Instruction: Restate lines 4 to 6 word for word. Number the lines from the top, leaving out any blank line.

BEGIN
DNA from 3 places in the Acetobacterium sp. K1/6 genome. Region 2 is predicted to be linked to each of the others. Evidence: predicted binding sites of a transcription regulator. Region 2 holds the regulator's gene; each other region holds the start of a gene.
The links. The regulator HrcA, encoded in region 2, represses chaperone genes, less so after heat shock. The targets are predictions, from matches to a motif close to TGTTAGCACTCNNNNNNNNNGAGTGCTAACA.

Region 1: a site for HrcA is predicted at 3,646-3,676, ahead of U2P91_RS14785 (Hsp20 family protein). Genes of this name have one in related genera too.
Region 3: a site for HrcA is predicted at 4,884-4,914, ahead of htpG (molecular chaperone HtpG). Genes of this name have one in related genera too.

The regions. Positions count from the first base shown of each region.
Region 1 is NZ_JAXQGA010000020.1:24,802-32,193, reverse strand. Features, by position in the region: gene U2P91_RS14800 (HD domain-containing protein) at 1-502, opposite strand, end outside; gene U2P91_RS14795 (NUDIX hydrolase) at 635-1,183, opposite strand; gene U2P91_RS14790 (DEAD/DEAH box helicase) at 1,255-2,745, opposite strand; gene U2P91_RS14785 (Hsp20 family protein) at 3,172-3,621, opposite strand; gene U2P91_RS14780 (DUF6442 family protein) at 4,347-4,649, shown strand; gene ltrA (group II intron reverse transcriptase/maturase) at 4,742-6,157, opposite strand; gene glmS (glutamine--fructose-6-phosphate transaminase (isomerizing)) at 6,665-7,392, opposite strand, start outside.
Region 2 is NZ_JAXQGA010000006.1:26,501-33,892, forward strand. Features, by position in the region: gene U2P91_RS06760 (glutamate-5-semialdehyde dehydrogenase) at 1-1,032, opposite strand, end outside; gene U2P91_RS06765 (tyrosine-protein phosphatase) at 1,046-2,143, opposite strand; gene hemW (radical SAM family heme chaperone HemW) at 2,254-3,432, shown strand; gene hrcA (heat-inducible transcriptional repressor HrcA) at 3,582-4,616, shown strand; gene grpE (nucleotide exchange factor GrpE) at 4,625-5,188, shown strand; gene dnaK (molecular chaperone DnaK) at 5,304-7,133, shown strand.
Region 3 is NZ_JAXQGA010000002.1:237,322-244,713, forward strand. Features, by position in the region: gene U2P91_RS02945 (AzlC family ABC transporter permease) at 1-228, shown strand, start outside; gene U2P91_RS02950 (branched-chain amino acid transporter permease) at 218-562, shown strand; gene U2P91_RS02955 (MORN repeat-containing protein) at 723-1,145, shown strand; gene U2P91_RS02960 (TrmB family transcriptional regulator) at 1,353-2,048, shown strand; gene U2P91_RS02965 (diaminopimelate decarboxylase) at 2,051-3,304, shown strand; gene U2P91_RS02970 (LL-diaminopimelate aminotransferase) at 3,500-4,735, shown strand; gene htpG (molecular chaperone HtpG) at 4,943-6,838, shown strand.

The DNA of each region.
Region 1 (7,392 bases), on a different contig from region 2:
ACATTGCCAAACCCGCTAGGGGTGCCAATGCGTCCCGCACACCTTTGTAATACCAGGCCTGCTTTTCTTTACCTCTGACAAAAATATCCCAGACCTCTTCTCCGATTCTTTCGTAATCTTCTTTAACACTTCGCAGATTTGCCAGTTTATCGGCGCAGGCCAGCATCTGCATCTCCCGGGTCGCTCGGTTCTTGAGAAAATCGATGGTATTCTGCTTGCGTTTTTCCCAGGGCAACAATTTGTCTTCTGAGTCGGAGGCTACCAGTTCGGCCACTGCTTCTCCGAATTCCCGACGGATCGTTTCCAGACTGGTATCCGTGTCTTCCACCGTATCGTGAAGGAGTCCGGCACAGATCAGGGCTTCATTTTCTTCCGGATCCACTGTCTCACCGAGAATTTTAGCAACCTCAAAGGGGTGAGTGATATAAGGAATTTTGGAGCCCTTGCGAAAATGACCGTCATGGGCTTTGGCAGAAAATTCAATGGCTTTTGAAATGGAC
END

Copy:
Region 3: a site for HrcA is predicted at 4,884-4,914, ahead of htpG (molecular chaperone HtpG). Genes of this name have one in related genera too.

The regions. Positions count from the first base shown of each region.
Region 1 is NZ_JAXQGA010000020.1:24,802-32,193, reverse strand. Features, by position in the region: gene U2P91_RS14800 (HD domain-containing protein) at 1-502, opposite strand, end outside; gene U2P91_RS14795 (NUDIX hydrolase) at 635-1,183, opposite strand; gene U2P91_RS14790 (DEAD/DEAH box helicase) at 1,255-2,745, opposite strand; gene U2P91_RS14785 (Hsp20 family protein) at 3,172-3,621, opposite strand; gene U2P91_RS14780 (DUF6442 family protein) at 4,347-4,649, shown strand; gene ltrA (group II intron reverse transcriptase/maturase) at 4,742-6,157, opposite strand; gene glmS (glutamine--fructose-6-phosphate transaminase (isomerizing)) at 6,665-7,392, opposite strand, start outside.